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Walking through the pandemic modelling, exponential growth and herd immunity maze

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Dr Michael Gering is a strategy consultant and has consulted in a variety of industries both in South Africa and in Europe. He has a PhD in theoretical physics and an MBA from the Open Business School. Professor Mojalefa Ralekhetho is a graduate of Columbia University (Politics) and New School for Social Research (Economics). He is a management consultant and executive leadership coach. He has held executive and senior positions in universities (TUT, CUT) and government (DMRE, FSPG), and currently teaches a graduate course in economics at the Institute for Economic Research in Innovation at Tshwane University of Technology (TUT).

Is the concept of herd immunity against Covid-19 helpful? Are the models being used to predict the spread of the virus accurate? Scientists tend to have blind spots and one of them is being so rooted in a paradigm that they struggle sometimes to understand data outside their framework.

The Covid-19 pandemic has resulted in a prolonged and repeated exposure to the simple model of epidemiology, with its concepts of exponential growth and exponential decay. The simple model has built in a concept of herd immunity, the point where an outbreak is no longer able to sustain itself and rapidly decays.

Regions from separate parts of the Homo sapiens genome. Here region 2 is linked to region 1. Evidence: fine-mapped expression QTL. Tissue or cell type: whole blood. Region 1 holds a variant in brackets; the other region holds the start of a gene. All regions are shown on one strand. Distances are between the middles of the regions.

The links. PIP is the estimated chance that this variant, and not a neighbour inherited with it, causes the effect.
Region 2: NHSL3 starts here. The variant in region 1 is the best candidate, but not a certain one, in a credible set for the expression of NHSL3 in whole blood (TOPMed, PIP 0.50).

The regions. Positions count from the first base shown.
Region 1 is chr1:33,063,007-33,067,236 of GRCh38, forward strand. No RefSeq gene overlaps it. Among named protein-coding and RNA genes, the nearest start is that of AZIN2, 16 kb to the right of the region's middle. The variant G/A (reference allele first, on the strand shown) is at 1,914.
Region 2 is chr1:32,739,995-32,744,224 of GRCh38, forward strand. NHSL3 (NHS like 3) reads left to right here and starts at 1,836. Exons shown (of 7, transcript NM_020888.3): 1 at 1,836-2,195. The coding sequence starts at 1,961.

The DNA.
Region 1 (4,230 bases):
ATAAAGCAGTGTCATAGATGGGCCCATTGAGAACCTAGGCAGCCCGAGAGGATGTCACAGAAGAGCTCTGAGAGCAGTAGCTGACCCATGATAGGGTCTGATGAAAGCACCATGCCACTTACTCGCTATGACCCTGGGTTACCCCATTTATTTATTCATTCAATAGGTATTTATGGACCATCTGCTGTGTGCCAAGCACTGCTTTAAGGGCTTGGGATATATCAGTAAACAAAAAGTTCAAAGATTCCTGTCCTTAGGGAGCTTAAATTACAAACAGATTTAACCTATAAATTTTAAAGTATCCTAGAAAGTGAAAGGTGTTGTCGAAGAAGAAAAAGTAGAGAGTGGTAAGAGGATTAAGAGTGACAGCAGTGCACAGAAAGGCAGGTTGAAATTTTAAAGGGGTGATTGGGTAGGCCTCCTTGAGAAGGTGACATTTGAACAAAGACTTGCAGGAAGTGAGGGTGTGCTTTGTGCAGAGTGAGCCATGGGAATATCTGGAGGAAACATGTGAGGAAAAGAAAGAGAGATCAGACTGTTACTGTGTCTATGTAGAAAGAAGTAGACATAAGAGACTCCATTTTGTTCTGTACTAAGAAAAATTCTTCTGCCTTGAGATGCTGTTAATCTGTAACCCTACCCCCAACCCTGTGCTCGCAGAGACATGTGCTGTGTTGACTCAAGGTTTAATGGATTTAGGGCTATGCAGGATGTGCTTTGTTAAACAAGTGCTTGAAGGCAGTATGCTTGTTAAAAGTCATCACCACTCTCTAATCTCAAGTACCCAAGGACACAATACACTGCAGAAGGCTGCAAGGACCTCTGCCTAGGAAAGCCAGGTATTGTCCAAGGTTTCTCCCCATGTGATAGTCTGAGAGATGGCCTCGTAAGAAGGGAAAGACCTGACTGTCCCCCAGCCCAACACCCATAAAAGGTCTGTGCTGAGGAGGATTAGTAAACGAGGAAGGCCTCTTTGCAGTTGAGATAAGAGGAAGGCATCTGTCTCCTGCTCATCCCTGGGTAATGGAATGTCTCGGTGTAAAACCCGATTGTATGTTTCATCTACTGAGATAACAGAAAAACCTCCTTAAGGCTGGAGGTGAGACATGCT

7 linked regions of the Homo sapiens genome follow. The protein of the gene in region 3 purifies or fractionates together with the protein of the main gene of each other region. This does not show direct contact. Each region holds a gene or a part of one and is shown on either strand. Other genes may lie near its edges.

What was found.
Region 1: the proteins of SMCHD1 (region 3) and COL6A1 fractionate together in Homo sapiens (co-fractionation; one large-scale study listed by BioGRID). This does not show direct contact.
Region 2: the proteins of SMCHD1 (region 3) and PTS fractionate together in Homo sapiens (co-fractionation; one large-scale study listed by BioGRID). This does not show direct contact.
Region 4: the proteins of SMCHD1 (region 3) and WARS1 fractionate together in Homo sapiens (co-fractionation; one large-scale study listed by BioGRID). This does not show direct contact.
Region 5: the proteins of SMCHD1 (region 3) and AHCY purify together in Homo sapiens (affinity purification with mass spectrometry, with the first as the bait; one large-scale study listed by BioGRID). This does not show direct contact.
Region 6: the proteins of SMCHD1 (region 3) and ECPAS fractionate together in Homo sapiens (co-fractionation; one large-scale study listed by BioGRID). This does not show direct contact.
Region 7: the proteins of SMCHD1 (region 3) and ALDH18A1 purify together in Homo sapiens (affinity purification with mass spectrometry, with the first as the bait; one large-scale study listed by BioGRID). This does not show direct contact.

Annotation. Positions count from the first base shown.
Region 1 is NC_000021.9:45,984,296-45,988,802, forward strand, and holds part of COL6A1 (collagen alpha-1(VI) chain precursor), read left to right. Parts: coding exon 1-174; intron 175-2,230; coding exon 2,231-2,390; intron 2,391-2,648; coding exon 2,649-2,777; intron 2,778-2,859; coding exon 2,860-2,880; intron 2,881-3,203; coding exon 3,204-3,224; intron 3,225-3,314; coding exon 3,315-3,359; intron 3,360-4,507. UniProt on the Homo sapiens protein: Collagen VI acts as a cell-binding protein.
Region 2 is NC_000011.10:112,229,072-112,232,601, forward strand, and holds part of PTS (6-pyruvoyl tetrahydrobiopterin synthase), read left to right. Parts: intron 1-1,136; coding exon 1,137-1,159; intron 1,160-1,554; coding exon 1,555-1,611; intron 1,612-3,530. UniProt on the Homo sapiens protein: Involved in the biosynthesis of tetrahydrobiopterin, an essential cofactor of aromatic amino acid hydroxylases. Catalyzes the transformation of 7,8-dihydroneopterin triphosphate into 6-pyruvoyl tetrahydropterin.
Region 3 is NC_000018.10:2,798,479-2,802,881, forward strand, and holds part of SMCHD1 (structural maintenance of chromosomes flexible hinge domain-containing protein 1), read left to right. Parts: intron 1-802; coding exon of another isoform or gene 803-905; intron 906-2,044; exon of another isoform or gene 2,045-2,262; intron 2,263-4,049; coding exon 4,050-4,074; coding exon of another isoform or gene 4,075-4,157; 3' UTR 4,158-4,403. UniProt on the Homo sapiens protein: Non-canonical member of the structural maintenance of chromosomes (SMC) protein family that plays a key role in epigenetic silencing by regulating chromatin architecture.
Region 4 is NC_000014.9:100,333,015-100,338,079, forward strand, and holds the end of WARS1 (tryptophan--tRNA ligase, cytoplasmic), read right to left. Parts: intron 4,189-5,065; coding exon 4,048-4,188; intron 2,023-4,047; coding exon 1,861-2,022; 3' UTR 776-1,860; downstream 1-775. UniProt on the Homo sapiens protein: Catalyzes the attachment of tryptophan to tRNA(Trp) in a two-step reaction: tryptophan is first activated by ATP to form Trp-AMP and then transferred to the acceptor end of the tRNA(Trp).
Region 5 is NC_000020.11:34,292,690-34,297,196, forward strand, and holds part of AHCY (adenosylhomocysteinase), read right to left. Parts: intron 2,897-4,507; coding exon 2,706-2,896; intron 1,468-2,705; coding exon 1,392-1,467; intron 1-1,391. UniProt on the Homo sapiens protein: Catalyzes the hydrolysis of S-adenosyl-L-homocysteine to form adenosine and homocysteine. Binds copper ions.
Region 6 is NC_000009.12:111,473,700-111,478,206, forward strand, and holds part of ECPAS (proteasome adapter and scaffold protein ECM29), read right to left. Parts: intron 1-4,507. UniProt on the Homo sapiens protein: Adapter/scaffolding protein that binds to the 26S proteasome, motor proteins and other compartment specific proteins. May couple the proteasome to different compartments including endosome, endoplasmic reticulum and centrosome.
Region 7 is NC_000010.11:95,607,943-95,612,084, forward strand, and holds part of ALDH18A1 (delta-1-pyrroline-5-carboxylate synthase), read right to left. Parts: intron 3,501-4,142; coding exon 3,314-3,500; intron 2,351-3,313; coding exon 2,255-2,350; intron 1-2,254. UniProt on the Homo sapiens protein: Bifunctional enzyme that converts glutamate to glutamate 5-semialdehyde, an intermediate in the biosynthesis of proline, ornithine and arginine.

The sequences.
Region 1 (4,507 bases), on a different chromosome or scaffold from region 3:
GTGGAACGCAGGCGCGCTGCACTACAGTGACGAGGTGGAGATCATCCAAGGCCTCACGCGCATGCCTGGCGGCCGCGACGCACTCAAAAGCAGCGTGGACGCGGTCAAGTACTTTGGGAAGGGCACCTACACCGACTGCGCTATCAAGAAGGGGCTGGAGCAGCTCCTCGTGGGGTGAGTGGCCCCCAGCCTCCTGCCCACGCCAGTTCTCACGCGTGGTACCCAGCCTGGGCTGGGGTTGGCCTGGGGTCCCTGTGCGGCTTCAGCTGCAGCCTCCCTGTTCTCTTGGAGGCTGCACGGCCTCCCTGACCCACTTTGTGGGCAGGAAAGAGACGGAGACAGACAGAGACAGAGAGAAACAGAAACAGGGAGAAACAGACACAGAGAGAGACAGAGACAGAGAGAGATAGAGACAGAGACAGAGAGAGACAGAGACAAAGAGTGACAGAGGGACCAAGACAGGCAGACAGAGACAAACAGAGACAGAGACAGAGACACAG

It is not difficult to see, and is now common cause, that the simple model of epidemiology overestimates both growth of an outbreak and its peak. However, the concept of herd immunity is intimately tied to the model and new predictions of “herd immunity” are not all derived within its paradigm and must therefore be treated with caution.

The basic epidemiological model is known as the SIR model, where S stands for the portion of a population that is susceptible, I the portion of the population that is infected and R the portion that has recovered. The rate of infection depends on the number currently infected (those who can infect) and the number of people who are still susceptible (those who can get infected). The number of people recovering depends on who is infected and their recovery rate.  This sets up three simple equations, which draw on concepts from high school algebra and, for the more ambitious, a spot of first-year university calculus.

The basic SIR model predicts a rapid rise in the number of infected people, reaching a maximum and then dying off rapidly to zero. The model predicts that once enough people have been infected, the circulation of the disease fades and disappears. The growth and the subsequent decay are both exponential, with the exponent being the reproduction number R(t): when R is greater than one, the infections explode; when R is less than one, they disappear. The SIR model predicts that epidemics either explode or fade away. Much is made of the reproduction number at the core of this model; many websites plotting the unfolding of the epidemic calculate and plot on the basis of this number.